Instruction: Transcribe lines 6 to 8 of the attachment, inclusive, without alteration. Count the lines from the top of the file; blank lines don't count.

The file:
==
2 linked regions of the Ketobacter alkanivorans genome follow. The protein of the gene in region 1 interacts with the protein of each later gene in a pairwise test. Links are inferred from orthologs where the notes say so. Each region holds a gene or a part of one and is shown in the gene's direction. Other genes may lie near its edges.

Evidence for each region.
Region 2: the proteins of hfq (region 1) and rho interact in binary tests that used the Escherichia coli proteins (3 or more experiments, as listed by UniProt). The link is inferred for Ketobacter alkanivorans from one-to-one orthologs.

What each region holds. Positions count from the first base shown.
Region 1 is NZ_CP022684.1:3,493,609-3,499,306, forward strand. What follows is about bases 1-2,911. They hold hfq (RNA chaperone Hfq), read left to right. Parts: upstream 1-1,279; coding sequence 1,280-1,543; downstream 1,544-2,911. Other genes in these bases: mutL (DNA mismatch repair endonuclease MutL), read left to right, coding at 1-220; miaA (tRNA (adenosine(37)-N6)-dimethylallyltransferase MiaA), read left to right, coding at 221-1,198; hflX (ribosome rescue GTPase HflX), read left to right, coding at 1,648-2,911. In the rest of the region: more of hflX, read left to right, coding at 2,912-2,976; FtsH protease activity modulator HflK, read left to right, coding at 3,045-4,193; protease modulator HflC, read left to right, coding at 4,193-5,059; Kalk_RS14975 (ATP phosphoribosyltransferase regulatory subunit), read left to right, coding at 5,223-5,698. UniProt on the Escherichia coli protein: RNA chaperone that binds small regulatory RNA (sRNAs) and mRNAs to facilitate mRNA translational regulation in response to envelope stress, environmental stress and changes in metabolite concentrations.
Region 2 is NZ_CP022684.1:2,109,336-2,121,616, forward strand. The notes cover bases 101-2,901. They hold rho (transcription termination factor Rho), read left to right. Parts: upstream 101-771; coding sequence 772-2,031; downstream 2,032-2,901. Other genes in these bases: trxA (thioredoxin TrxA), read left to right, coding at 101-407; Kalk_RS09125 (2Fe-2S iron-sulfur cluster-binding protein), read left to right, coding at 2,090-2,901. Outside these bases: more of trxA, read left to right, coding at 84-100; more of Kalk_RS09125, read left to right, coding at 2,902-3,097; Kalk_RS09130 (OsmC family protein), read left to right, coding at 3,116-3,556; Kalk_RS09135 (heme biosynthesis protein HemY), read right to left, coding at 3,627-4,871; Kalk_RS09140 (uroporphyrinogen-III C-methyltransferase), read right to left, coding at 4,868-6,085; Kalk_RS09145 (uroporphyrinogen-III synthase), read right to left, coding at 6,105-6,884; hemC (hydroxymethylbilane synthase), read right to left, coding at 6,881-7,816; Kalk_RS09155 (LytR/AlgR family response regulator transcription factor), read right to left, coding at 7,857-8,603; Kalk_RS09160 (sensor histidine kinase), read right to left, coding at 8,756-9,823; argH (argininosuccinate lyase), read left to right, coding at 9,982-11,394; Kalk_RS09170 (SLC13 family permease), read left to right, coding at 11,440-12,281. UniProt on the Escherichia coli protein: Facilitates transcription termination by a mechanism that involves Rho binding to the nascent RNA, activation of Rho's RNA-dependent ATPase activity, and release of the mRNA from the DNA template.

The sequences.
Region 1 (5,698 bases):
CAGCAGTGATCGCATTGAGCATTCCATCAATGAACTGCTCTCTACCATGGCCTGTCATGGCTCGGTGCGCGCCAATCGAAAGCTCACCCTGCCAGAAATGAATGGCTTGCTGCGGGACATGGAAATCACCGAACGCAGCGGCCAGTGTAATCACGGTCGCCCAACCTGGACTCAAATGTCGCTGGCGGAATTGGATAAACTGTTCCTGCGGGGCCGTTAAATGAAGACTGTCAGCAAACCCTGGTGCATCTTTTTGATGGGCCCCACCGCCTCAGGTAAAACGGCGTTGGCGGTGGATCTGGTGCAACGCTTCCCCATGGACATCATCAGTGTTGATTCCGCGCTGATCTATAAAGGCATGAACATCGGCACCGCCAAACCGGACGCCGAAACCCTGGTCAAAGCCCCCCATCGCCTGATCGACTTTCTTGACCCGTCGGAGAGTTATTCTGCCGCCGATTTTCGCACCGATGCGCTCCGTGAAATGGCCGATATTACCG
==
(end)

Region 2 is NZ_CP022684.1:2,109,336-2,121,616, forward strand. The notes cover bases 101-2,901. They hold rho (transcription termination factor Rho), read left to right. Parts: upstream 101-771; coding sequence 772-2,031; downstream 2,032-2,901. Other genes in these bases: trxA (thioredoxin TrxA), read left to right, coding at 101-407; Kalk_RS09125 (2Fe-2S iron-sulfur cluster-binding protein), read left to right, coding at 2,090-2,901. Outside these bases: more of trxA, read left to right, coding at 84-100; more of Kalk_RS09125, read left to right, coding at 2,902-3,097; Kalk_RS09130 (OsmC family protein), read left to right, coding at 3,116-3,556; Kalk_RS09135 (heme biosynthesis protein HemY), read right to left, coding at 3,627-4,871; Kalk_RS09140 (uroporphyrinogen-III C-methyltransferase), read right to left, coding at 4,868-6,085; Kalk_RS09145 (uroporphyrinogen-III synthase), read right to left, coding at 6,105-6,884; hemC (hydroxymethylbilane synthase), read right to left, coding at 6,881-7,816; Kalk_RS09155 (LytR/AlgR family response regulator transcription factor), read right to left, coding at 7,857-8,603; Kalk_RS09160 (sensor histidine kinase), read right to left, coding at 8,756-9,823; argH (argininosuccinate lyase), read left to right, coding at 9,982-11,394; Kalk_RS09170 (SLC13 family permease), read left to right, coding at 11,440-12,281. UniProt on the Escherichia coli protein: Facilitates transcription termination by a mechanism that involves Rho binding to the nascent RNA, activation of Rho's RNA-dependent ATPase activity, and release of the mRNA from the DNA template.

The sequences.
Region 1 (5,698 bases):